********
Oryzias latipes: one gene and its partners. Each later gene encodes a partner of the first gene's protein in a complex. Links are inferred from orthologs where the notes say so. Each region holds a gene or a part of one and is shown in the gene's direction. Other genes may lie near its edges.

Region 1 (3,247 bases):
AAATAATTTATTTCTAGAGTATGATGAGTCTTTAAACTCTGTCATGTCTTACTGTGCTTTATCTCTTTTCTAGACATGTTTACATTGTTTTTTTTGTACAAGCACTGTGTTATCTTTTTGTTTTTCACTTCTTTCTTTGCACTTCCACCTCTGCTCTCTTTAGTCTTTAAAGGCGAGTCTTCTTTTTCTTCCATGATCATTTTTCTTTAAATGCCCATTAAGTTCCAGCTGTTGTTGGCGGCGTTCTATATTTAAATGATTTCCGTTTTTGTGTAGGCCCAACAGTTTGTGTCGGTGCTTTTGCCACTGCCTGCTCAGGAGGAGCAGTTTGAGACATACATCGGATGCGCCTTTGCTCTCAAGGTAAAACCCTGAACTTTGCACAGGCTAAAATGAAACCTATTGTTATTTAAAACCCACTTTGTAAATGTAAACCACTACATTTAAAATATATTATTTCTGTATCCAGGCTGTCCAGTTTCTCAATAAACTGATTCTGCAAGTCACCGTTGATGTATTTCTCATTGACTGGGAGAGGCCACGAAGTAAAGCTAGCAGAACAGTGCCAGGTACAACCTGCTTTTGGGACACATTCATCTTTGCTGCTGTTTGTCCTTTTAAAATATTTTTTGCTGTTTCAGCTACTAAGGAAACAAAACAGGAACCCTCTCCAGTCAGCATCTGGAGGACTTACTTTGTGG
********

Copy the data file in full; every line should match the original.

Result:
Oryzias latipes: one gene and its partners. Each later gene encodes a partner of the first gene's protein in a complex. Links are inferred from orthologs where the notes say so. Each region holds a gene or a part of one and is shown in the gene's direction. Other genes may lie near its edges.

Region 1 (3,247 bases):
AAATAATTTATTTCTAGAGTATGATGAGTCTTTAAACTCTGTCATGTCTTACTGTGCTTTATCTCTTTTCTAGACATGTTTACATTGTTTTTTTTGTACAAGCACTGTGTTATCTTTTTGTTTTTCACTTCTTTCTTTGCACTTCCACCTCTGCTCTCTTTAGTCTTTAAAGGCGAGTCTTCTTTTTCTTCCATGATCATTTTTCTTTAAATGCCCATTAAGTTCCAGCTGTTGTTGGCGGCGTTCTATATTTAAATGATTTCCGTTTTTGTGTAGGCCCAACAGTTTGTGTCGGTGCTTTTGCCACTGCCTGCTCAGGAGGAGCAGTTTGAGACATACATCGGATGCGCCTTTGCTCTCAAGGTAAAACCCTGAACTTTGCACAGGCTAAAATGAAACCTATTGTTATTTAAAACCCACTTTGTAAATGTAAACCACTACATTTAAAATATATTATTTCTGTATCCAGGCTGTCCAGTTTCTCAATAAACTGATTCTGCAAGTCACCGTTGATGTATTTCTCATTGACTGGGAGAGGCCACGAAGTAAAGCTAGCAGAACAGTGCCAGGTACAACCTGCTTTTGGGACACATTCATCTTTGCTGCTGTTTGTCCTTTTAAAATATTTTTTGCTGTTTCAGCTACTAAGGAAACAAAACAGGAACCCTCTCCAGTCAGCATCTGGAGGACTTACTTTGTGG